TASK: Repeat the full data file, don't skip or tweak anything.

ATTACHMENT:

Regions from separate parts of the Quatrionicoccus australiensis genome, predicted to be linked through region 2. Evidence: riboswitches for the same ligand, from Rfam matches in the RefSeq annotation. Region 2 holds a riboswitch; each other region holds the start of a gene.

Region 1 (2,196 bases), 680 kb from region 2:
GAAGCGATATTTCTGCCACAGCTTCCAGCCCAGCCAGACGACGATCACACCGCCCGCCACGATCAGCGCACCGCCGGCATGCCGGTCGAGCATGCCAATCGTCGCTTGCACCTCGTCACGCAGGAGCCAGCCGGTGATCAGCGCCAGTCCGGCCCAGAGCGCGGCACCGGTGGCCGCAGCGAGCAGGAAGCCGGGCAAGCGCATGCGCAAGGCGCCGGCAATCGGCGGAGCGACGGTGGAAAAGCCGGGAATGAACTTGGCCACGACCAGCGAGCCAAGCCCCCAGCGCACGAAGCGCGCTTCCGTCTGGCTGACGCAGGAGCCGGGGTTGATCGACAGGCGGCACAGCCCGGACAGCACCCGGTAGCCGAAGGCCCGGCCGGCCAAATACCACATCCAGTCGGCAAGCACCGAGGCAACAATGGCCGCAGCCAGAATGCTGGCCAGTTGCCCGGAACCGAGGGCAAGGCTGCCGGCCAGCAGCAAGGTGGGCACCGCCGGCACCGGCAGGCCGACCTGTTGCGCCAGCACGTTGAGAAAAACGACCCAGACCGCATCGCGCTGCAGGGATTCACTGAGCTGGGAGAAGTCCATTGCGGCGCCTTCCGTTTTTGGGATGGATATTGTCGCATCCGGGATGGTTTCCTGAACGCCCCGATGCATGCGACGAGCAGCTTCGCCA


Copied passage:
Regions from separate parts of the Quatrionicoccus australiensis genome, predicted to be linked through region 2. Evidence: riboswitches for the same ligand, from Rfam matches in the RefSeq annotation. Region 2 holds a riboswitch; each other region holds the start of a gene.

Region 1 (2,196 bases), 680 kb from region 2:
GAAGCGATATTTCTGCCACAGCTTCCAGCCCAGCCAGACGACGATCACACCGCCCGCCACGATCAGCGCACCGCCGGCATGCCGGTCGAGCATGCCAATCGTCGCTTGCACCTCGTCACGCAGGAGCCAGCCGGTGATCAGCGCCAGTCCGGCCCAGAGCGCGGCACCGGTGGCCGCAGCGAGCAGGAAGCCGGGCAAGCGCATGCGCAAGGCGCCGGCAATCGGCGGAGCGACGGTGGAAAAGCCGGGAATGAACTTGGCCACGACCAGCGAGCCAAGCCCCCAGCGCACGAAGCGCGCTTCCGTCTGGCTGACGCAGGAGCCGGGGTTGATCGACAGGCGGCACAGCCCGGACAGCACCCGGTAGCCGAAGGCCCGGCCGGCCAAATACCACATCCAGTCGGCAAGCACCGAGGCAACAATGGCCGCAGCCAGAATGCTGGCCAGTTGCCCGGAACCGAGGGCAAGGCTGCCGGCCAGCAGCAAGGTGGGCACCGCCGGCACCGGCAGGCCGACCTGTTGCGCCAGCACGTTGAGAAAAACGACCCAGACCGCATCGCGCTGCAGGGATTCACTGAGCTGGGAGAAGTCCATTGCGGCGCCTTCCGTTTTTGGGATGGATATTGTCGCATCCGGGATGGTTTCCTGAACGCCCCGATGCATGCGACGAGCAGCTTCGCCA